In the next shot, I’ve cropped out a lot of the subject matter to make her the focal point, but the picture doesn’t make sense. It looks like she’s taking a picture of the people in front of the hazelnut grove.
I cropped again, just leaving her in the picture. Boring! Why would anyone take a picture of someone’s back?
It’s time to go back to the basics, the original shot, taken at the Wooden Shoe Tulip Farm. Mt. Hood is in the background. Now you can see the entire picture, and the scene makes sense. She’s taking a picture of her friend, the flowers, and the mountain in the background.
Let’s go back to the first shot you saw, where the clothes didn’t work to create a strong vertical line. What if we darken her bag to create a stronger vertical line? Better because the black pants, dark purse and dark hair is starting to create your vertical line.
Can we crop it now to create a stronger vertical line and still tell the story?
We’re getting there, but now we see those annoying women standing in the rear of the frame. What happens when we take them out? Now we have a strong vertical line on the left, our horizontal lines of flowers and trees, a diagonal line at the bottom of the frame (her shadow) leading us to an implied vertical line (her friend with the mountain behind her).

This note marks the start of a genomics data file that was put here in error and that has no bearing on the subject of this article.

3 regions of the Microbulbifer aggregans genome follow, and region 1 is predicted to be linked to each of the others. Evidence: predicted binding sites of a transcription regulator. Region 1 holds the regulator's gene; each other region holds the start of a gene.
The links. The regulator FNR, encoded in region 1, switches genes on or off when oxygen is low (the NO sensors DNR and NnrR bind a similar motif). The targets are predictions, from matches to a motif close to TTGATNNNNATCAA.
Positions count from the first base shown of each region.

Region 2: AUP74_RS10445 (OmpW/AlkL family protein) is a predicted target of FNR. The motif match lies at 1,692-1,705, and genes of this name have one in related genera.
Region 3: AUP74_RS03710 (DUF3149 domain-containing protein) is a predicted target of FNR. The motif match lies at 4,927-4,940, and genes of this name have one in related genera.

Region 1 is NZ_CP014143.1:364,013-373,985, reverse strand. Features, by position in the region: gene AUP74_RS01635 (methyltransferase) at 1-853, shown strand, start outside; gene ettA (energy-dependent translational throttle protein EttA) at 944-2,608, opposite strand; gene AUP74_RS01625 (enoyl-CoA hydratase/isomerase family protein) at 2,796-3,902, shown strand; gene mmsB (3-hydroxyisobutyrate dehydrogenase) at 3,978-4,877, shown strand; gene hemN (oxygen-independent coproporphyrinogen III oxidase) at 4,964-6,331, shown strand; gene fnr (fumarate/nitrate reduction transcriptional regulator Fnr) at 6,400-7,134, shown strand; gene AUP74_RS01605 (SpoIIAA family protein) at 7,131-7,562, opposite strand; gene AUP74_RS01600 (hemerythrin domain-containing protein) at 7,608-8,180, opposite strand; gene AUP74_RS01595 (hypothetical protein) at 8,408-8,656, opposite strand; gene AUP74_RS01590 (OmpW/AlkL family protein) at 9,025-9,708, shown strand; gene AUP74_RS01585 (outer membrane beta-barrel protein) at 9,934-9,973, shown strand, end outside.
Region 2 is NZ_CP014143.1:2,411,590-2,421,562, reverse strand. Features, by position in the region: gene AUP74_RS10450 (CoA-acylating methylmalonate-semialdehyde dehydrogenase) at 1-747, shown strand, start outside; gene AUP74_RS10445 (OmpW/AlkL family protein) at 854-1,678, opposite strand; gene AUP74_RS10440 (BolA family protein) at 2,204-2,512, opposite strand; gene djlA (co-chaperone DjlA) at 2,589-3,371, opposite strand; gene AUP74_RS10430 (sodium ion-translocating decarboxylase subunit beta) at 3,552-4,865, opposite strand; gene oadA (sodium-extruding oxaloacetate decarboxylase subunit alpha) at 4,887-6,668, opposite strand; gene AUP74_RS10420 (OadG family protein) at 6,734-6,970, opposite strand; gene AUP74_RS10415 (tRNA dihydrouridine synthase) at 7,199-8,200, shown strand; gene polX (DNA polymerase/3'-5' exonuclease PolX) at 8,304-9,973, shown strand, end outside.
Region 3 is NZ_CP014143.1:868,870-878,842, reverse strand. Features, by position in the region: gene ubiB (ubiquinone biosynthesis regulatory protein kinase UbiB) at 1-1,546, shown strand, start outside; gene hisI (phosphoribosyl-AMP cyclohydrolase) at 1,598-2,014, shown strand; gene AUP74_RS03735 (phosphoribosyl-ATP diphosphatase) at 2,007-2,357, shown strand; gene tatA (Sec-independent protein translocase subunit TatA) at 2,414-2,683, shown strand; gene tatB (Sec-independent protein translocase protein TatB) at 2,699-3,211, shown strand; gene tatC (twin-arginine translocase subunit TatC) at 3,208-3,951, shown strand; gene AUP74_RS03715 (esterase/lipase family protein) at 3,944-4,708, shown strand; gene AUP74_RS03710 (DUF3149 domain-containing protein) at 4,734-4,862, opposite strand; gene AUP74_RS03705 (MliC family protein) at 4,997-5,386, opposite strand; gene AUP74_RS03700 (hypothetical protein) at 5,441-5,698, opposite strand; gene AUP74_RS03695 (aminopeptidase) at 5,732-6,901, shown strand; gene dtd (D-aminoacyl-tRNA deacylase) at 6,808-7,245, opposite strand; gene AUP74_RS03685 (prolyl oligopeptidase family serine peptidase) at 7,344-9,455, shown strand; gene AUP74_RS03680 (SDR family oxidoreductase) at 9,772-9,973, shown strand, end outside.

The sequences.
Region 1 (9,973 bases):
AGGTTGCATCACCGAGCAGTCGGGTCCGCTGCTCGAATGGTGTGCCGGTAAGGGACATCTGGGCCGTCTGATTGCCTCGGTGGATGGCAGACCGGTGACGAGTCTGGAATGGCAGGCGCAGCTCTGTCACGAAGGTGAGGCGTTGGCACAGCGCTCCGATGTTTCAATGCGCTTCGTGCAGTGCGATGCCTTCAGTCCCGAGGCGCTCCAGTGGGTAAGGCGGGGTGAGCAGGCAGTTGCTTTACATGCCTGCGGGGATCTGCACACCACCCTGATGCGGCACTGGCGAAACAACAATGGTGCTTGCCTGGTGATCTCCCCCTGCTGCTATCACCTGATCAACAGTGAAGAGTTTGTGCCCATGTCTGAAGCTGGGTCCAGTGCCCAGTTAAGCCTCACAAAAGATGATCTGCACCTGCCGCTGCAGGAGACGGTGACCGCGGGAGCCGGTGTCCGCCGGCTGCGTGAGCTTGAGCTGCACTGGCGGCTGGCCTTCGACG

For the second part for vertical lines, here is a photo of our backyard I took at the standing in the same place. One is landscape and the other is portrait.
I like the portrait better, because it really makes the grassy area look longer than thinner like a wide walkway. It also shows the lines of our patio and cropped out the table in portrait. It also made it look a little brighter because it doesn’t have as much as the house and shadow under the eaves. The landscape makes the yard look shorter and slightly wider.
Here are other examples of vertical lines.
- CCYL 1: How Your Camera is Not Like Your Eye
- CCYL 2: What all well-composed photos have in common
- CCYL 3: Always Take More than One Photo
- CCYL 4: Simplicity
- CCYL 5: Leading Lines
- CCYL 6: Horizontal Lines